mollie, according to miss kite, was "good-looking and sprightly, which fact, coupled with an utter lack of sense of decency, made her attractive even to men of otherwise normal intelligence." when billie and all of their children were killed in a fire, mollie said cheerfully, "well, they was all insured. i'm still young and can easy start another family."
pineys put salt over their doors to discourage visits from the witch of the pines, peggy clevenger..a man saw a lizard and tried to kill it by crushing it with a large rock. when the rock hit the lizard, the lizard disappeared and peggy clevenger materialized on the spot and smacked the man in the face
a forest fire moves in a v, lick the wake of a ship. the point of the v is called the head fire, and if it gets up into the tops of the trees it is also called a crown fire. the sides of the v, which burn slowly outward, are called lateral fires, and they have to be fought by men with back tanks and shovels, for if lateral fires get far enough out to catch a wind of their own with fresh fuel in front of them, they can become new head fires
it is because of fire that pines are predominant in the pine barrens. there is thought to be a progression in the development of any forest from pioneer species to climax trees. most ecologists agree that if fire were kept out of the pine barrens altogether, the woods would eventually be dominated by a climax of black oaks, white oaks, chestnut oaks, scarlet oaks, and a lesser proportion of hickories and red maples. in some areas, oaks dominate now. fire, however, has generally stopped the march of natural progression, and the resulting situation is one that might be called biological inertia - apparently endless cycles of fire and sprouting. fire favors the pine trees because they have thick bark that provides insulation from high temperatures, and also because burned ground is just about perfect for pine seedbeds. oaks lose vigor when they are repeatedly burned. they develop heart rot, and they die. scarlet oaks go first, then chestnut oaks, then white oaks, then black oaks. blackjack oaks are an exception and after a fire come back strong. in an area where a fire has been extremely hot, the pines die and the blackjack oaks put out basal sprouts that grow to be the predominant trees in that section. but, for the most part, fires are not that intense, and, working in behalf of the pitch and shortleaf pines, they clear out the competition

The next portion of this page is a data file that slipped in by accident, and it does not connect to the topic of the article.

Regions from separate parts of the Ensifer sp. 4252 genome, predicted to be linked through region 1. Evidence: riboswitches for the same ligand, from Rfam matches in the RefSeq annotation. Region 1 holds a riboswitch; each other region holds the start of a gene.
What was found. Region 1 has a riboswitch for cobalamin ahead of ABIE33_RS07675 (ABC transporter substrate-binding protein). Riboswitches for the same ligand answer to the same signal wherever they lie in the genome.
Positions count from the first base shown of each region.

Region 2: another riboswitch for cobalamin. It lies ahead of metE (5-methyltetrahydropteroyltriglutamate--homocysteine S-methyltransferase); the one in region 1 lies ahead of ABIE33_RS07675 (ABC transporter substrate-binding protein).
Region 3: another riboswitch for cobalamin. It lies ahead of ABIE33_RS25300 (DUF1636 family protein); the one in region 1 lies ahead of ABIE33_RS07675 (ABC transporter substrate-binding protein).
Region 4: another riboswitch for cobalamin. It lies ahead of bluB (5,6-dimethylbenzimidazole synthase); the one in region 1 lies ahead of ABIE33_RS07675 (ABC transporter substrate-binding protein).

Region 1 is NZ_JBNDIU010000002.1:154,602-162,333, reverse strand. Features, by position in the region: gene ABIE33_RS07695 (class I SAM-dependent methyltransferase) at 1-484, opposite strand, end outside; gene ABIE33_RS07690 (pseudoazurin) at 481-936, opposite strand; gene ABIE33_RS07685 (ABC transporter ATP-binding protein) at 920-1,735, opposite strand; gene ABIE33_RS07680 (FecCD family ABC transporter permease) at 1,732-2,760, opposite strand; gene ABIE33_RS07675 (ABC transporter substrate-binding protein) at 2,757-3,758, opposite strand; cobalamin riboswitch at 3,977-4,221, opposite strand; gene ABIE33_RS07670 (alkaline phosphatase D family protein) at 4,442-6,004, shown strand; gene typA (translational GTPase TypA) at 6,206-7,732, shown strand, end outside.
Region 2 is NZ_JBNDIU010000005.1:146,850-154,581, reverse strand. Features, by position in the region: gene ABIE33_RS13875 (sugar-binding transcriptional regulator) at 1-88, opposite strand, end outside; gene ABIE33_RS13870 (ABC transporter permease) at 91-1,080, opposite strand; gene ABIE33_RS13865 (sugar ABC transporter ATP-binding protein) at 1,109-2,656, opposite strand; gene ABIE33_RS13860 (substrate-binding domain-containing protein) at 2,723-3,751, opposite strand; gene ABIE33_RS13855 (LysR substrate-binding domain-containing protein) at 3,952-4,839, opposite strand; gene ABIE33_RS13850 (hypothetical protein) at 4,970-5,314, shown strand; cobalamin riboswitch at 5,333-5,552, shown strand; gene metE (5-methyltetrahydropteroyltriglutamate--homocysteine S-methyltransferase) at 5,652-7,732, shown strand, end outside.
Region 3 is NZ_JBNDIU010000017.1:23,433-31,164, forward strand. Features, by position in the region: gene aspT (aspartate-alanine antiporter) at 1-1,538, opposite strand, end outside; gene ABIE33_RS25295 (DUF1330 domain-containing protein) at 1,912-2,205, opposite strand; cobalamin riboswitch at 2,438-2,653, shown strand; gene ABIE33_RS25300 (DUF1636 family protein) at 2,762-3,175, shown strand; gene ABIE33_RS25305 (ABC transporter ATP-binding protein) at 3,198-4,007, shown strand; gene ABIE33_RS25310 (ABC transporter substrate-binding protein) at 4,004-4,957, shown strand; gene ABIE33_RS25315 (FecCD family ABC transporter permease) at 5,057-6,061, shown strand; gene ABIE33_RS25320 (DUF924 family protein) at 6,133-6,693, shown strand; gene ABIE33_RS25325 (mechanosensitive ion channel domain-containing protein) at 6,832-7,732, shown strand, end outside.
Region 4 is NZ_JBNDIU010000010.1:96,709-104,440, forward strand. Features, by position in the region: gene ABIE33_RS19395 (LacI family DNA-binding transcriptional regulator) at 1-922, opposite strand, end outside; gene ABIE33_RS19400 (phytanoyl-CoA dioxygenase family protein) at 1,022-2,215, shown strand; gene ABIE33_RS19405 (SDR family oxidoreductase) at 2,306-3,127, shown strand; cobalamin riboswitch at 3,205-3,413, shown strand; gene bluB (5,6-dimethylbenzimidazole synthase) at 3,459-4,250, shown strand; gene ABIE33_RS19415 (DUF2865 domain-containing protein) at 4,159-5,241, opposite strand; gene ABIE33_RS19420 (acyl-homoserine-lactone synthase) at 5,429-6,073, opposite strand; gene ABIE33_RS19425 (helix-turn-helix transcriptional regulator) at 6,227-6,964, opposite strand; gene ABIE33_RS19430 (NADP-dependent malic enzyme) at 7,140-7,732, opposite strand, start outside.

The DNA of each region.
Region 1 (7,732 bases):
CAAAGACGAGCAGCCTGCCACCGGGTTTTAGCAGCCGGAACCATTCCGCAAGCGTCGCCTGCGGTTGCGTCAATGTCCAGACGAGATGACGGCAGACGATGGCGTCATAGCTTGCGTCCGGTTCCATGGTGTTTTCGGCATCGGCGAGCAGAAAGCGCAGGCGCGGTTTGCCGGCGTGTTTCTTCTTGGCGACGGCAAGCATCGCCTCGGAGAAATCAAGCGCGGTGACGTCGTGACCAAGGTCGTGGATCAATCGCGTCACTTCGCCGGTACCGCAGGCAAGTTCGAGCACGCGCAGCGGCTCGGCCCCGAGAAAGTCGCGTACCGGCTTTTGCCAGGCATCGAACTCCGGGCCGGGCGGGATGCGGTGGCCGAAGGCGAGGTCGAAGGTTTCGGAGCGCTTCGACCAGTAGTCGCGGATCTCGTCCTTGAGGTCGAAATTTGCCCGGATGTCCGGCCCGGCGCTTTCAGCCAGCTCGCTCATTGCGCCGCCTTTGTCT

"the snappers grab the ducks by the feet and pulls them right under there, and in two or three minutes they drown and the snappers eats them. the snappers catch big ducks." snapping turtles in the pine barrens are sometimes a foot and a half long and almost as wide. they weigh fifty pounds. pineys trap them in fykes, and fry their delicious white meat
frogs are ventriloquists
when prospective buyers actually came to see the land, promoters tied pears and apples to the limbs of pine trees and stationed fishermen in small boats in pine barrens lakes with dead pickerel on the ends of their lines and instructions to pull the fish out of the water every ten minutes